And guess what? Now it is again! And as long as this continues to happen, the defiant publication and republication of such offensive cartoons and other material must continue. If these cartoons can be republished and nobody gets shot or decapitated, then it’s no longer necessary.

  7. There is an empirical question here as far as managing terrorism from ethnic minorities, as to whether hardline legal repression of terrorists or making concessions is more effective at reducing terrorism. My guess is that if you reward something, you get more of it, but it could be wrong.

    But you can compare a place like India which has zero tolerance for Muslim terrorists to somewhere where they are more concerned about banning cartoons than beheadings, and get some kind of answer.

  8. My own wish, which is mine (and will never be fulfilled), is that every paper, every website, every news show, shows the damn cartoons! Desensitise the issue, diffuse the threat, stand up for free speech against murderous fanaticism. But, no, it’ll never happen.

    1. Certainly don’t blame all religion for terroristic violence. But don’t absolve peaceful religions of the poison of teaching that they know things about the universe that they don’t and for spreading acceptance of the idea that belief without evidence is legitimate. Those all fail in that regard, except perhaps for forms of Buddhism that amount to philosophical statements about accepting the universe for what it is.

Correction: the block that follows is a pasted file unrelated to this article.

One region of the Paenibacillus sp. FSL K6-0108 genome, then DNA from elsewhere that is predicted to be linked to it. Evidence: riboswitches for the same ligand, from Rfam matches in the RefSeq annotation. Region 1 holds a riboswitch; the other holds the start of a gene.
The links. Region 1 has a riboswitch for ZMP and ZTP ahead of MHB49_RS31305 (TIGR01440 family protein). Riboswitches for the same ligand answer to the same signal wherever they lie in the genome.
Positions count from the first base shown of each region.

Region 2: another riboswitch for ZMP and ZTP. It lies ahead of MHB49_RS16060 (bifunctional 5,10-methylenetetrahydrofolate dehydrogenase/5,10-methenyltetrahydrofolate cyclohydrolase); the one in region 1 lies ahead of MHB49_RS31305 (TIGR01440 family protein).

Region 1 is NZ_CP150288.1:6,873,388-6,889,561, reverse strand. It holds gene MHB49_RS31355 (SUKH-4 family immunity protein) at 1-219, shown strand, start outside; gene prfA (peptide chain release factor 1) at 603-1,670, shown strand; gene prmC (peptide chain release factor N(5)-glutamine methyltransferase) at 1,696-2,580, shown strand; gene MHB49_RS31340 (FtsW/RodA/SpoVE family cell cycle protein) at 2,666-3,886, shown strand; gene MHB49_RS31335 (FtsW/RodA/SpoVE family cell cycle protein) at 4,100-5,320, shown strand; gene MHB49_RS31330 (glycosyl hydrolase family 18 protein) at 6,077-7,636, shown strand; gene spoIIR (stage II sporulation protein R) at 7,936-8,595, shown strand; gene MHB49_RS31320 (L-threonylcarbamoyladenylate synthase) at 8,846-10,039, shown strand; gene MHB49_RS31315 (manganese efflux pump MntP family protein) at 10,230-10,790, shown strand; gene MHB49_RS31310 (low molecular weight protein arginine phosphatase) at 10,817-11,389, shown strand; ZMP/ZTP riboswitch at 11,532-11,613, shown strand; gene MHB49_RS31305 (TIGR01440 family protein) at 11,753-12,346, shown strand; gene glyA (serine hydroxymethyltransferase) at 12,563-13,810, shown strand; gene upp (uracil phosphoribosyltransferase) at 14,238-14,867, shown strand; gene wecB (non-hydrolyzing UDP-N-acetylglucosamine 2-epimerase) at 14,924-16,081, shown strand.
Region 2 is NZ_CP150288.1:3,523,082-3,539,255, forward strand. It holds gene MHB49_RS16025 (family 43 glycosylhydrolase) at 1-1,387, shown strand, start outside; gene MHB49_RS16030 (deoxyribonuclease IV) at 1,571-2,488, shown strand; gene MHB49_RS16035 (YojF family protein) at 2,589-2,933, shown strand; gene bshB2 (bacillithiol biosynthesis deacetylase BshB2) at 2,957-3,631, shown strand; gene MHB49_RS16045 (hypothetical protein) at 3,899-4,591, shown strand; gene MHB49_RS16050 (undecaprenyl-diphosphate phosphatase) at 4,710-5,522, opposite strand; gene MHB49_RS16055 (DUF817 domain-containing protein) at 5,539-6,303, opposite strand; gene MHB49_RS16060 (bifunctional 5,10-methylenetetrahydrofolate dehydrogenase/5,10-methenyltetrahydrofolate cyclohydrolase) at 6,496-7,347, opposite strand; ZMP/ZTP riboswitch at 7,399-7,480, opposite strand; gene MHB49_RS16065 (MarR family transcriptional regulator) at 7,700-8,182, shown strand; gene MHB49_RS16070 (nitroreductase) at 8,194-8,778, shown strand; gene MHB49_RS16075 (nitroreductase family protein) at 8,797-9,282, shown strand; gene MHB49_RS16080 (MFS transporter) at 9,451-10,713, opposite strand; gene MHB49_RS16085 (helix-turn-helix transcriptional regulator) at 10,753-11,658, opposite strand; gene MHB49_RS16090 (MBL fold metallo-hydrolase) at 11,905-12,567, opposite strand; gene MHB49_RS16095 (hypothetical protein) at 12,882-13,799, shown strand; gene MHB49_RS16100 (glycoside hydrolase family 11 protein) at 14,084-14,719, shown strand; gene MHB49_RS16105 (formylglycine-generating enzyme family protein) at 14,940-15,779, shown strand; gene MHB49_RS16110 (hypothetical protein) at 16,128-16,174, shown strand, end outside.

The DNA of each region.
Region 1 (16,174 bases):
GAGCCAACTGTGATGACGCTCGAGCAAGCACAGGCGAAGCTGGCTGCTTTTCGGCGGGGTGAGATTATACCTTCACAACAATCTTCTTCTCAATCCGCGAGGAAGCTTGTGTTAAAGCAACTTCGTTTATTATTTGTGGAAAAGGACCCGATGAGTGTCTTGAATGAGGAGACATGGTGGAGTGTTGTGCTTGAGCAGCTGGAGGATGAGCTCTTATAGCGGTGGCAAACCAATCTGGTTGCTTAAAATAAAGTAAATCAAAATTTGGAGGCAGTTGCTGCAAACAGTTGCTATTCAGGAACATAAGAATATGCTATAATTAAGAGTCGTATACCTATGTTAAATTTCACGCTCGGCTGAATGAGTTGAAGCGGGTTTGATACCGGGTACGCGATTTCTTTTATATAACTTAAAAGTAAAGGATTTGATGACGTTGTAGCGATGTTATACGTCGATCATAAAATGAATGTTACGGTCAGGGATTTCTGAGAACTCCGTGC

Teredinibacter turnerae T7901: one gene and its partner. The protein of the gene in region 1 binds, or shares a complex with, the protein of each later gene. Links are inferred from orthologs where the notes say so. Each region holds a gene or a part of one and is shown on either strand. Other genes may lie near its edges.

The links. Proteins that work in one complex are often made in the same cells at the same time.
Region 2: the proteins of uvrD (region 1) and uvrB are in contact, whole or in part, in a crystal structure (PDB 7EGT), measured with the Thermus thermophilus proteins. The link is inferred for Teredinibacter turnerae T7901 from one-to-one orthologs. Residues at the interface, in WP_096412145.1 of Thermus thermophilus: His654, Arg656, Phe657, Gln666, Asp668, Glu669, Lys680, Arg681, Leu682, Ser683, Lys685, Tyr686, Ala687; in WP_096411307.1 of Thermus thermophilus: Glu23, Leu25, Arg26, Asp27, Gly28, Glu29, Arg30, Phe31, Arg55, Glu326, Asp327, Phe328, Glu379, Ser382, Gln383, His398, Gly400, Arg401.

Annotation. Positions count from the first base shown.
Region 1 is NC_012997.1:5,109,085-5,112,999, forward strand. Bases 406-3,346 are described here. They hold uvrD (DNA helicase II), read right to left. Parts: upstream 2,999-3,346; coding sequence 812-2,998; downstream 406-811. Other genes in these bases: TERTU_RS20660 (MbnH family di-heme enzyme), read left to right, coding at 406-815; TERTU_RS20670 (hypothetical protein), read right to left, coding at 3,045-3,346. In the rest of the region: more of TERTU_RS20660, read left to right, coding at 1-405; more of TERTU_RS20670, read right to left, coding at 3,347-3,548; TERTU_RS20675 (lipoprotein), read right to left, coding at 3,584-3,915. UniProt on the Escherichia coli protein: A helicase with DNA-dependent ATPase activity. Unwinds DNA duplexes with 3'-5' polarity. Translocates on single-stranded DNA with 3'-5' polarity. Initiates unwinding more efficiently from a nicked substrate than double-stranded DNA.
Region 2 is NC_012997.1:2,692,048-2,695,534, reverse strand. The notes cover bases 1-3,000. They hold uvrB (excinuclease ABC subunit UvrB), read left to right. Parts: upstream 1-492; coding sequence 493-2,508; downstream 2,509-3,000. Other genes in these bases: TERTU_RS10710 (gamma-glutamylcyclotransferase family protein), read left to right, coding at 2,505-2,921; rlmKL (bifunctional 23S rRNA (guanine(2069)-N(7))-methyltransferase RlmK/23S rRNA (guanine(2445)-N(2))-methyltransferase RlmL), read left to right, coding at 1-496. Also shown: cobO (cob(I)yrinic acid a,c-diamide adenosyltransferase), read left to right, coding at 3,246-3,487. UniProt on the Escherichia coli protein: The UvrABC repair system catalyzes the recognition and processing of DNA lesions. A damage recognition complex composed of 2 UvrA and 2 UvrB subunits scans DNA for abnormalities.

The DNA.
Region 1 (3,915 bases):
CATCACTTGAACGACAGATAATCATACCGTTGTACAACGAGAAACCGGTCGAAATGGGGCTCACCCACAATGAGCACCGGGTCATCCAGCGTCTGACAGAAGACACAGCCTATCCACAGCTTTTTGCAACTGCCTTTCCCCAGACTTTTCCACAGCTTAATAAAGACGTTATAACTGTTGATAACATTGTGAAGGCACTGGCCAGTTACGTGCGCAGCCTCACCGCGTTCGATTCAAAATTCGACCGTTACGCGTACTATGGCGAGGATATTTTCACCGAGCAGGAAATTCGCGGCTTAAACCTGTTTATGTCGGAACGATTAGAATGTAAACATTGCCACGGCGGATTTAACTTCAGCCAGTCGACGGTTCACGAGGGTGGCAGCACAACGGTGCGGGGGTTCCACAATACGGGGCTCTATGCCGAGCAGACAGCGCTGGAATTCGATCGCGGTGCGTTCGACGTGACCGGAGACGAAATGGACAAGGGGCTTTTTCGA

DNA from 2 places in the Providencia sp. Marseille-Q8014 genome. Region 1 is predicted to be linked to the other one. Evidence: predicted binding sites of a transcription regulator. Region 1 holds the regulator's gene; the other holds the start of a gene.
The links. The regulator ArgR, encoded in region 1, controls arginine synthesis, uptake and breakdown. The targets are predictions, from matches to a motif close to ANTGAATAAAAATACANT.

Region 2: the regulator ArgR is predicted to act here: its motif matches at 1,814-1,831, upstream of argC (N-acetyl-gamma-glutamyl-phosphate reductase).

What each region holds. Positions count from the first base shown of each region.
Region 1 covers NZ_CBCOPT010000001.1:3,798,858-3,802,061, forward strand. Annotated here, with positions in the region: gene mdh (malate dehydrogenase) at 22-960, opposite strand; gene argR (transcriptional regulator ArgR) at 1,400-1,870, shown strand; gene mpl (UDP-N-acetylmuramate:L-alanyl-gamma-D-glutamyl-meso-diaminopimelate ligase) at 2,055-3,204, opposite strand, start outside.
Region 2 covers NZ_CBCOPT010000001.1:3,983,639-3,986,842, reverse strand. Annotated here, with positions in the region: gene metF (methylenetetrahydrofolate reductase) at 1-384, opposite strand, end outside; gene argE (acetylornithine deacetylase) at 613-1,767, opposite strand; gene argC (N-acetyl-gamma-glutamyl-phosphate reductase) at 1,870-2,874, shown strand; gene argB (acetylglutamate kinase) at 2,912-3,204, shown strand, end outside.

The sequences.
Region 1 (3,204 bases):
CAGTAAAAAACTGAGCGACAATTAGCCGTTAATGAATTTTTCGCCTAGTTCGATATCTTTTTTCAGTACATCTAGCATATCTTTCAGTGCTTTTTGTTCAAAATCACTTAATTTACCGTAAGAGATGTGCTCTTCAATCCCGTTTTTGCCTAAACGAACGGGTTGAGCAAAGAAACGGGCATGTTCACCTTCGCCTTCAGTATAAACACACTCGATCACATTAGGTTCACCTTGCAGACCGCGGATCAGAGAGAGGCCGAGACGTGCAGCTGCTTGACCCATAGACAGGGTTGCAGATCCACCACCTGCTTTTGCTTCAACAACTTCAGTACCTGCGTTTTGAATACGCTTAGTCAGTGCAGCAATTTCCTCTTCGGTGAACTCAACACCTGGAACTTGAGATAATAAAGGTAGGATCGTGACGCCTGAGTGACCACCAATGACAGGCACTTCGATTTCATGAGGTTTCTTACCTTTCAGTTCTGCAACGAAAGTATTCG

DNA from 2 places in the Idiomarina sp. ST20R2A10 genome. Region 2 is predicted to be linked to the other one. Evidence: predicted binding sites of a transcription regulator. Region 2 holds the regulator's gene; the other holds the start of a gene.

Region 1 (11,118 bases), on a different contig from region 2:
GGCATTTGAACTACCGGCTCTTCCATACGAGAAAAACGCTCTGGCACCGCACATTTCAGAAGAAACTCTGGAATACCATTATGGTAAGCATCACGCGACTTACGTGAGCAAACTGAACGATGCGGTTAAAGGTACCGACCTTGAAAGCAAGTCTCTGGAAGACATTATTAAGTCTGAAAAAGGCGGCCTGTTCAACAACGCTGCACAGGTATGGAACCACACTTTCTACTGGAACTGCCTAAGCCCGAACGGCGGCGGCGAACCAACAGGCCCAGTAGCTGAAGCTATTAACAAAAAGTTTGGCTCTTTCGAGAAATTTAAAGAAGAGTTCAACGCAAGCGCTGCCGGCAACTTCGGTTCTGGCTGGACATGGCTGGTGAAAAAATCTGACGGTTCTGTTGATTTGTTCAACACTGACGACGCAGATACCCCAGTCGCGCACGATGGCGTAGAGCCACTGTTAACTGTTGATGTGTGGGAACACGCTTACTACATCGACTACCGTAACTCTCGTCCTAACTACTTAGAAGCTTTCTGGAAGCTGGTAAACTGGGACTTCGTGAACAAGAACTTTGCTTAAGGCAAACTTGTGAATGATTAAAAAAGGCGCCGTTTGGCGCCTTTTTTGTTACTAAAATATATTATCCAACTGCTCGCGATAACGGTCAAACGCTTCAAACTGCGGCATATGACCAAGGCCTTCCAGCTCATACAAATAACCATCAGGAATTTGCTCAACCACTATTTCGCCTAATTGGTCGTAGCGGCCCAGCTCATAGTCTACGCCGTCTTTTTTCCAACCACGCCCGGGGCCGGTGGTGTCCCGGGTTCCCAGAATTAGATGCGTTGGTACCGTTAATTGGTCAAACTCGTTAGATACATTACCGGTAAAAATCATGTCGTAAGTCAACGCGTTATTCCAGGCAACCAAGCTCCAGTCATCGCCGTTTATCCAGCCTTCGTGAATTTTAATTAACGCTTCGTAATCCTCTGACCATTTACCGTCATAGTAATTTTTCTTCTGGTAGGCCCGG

2. I agree the Mennonites belong in that more benevolent class.

      However, if I’m not mistaken (I do live in the midst of the ‘Old Order’, horse-and-buggy, farms near Waterloo Ontario), they can be quite theologically disputatious with each other on the fine points of literal truth of scripture (Bible) when it seems ambiguous. So a few km. down the road from one meeting house (AKA church), the next one might be enough different that there are occasional decisions of a household to switch which they trot down to Sunday morning (for a gruelling 3 hours when it’s 90 and humid in those black clothes). Whether engined tractors are allowed at all, or allowed but not on a road except from one field to the next is also a point of dispute between different theological flavours.